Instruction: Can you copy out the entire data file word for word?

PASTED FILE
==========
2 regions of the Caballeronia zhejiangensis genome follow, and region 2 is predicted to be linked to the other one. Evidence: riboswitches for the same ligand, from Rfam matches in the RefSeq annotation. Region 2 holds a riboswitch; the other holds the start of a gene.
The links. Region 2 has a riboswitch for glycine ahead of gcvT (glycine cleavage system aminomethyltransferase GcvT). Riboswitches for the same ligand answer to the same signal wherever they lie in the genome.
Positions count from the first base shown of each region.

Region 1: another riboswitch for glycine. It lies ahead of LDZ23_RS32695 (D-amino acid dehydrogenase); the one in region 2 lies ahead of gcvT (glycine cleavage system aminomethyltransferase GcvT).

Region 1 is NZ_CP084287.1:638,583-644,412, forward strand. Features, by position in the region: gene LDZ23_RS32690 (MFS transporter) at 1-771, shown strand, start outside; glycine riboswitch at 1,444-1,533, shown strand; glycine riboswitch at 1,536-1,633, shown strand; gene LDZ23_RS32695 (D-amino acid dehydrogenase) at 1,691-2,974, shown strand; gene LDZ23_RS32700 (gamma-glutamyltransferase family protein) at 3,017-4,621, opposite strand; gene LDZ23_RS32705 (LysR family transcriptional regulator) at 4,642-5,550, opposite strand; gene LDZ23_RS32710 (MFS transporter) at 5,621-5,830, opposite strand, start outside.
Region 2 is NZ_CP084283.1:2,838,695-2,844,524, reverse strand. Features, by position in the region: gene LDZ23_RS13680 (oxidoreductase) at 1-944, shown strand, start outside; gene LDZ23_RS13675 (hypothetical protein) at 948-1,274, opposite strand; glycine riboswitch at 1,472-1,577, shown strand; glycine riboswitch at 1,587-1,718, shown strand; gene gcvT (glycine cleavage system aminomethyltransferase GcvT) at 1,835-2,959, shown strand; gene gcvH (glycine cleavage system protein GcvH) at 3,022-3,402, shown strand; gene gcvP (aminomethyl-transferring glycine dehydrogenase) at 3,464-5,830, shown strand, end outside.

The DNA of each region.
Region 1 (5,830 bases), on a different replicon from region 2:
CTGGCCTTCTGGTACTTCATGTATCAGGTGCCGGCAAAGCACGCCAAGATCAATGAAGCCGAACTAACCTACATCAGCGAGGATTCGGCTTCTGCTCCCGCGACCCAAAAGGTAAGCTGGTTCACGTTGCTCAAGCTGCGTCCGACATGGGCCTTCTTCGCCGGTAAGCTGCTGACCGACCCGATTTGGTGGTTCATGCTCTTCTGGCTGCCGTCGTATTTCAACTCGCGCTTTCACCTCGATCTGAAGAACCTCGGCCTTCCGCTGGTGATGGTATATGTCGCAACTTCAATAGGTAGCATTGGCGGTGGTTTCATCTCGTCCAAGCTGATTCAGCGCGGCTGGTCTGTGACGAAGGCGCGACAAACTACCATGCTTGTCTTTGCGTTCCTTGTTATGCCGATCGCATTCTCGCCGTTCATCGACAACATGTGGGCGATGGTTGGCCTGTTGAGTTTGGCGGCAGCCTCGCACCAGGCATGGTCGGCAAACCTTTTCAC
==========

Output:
2 regions of the Caballeronia zhejiangensis genome follow, and region 2 is predicted to be linked to the other one. Evidence: riboswitches for the same ligand, from Rfam matches in the RefSeq annotation. Region 2 holds a riboswitch; the other holds the start of a gene.
The links. Region 2 has a riboswitch for glycine ahead of gcvT (glycine cleavage system aminomethyltransferase GcvT). Riboswitches for the same ligand answer to the same signal wherever they lie in the genome.
Positions count from the first base shown of each region.

Region 1: another riboswitch for glycine. It lies ahead of LDZ23_RS32695 (D-amino acid dehydrogenase); the one in region 2 lies ahead of gcvT (glycine cleavage system aminomethyltransferase GcvT).

Region 1 is NZ_CP084287.1:638,583-644,412, forward strand. Features, by position in the region: gene LDZ23_RS32690 (MFS transporter) at 1-771, shown strand, start outside; glycine riboswitch at 1,444-1,533, shown strand; glycine riboswitch at 1,536-1,633, shown strand; gene LDZ23_RS32695 (D-amino acid dehydrogenase) at 1,691-2,974, shown strand; gene LDZ23_RS32700 (gamma-glutamyltransferase family protein) at 3,017-4,621, opposite strand; gene LDZ23_RS32705 (LysR family transcriptional regulator) at 4,642-5,550, opposite strand; gene LDZ23_RS32710 (MFS transporter) at 5,621-5,830, opposite strand, start outside.
Region 2 is NZ_CP084283.1:2,838,695-2,844,524, reverse strand. Features, by position in the region: gene LDZ23_RS13680 (oxidoreductase) at 1-944, shown strand, start outside; gene LDZ23_RS13675 (hypothetical protein) at 948-1,274, opposite strand; glycine riboswitch at 1,472-1,577, shown strand; glycine riboswitch at 1,587-1,718, shown strand; gene gcvT (glycine cleavage system aminomethyltransferase GcvT) at 1,835-2,959, shown strand; gene gcvH (glycine cleavage system protein GcvH) at 3,022-3,402, shown strand; gene gcvP (aminomethyl-transferring glycine dehydrogenase) at 3,464-5,830, shown strand, end outside.

The DNA of each region.
Region 1 (5,830 bases), on a different replicon from region 2:
CTGGCCTTCTGGTACTTCATGTATCAGGTGCCGGCAAAGCACGCCAAGATCAATGAAGCCGAACTAACCTACATCAGCGAGGATTCGGCTTCTGCTCCCGCGACCCAAAAGGTAAGCTGGTTCACGTTGCTCAAGCTGCGTCCGACATGGGCCTTCTTCGCCGGTAAGCTGCTGACCGACCCGATTTGGTGGTTCATGCTCTTCTGGCTGCCGTCGTATTTCAACTCGCGCTTTCACCTCGATCTGAAGAACCTCGGCCTTCCGCTGGTGATGGTATATGTCGCAACTTCAATAGGTAGCATTGGCGGTGGTTTCATCTCGTCCAAGCTGATTCAGCGCGGCTGGTCTGTGACGAAGGCGCGACAAACTACCATGCTTGTCTTTGCGTTCCTTGTTATGCCGATCGCATTCTCGCCGTTCATCGACAACATGTGGGCGATGGTTGGCCTGTTGAGTTTGGCGGCAGCCTCGCACCAGGCATGGTCGGCAAACCTTTTCAC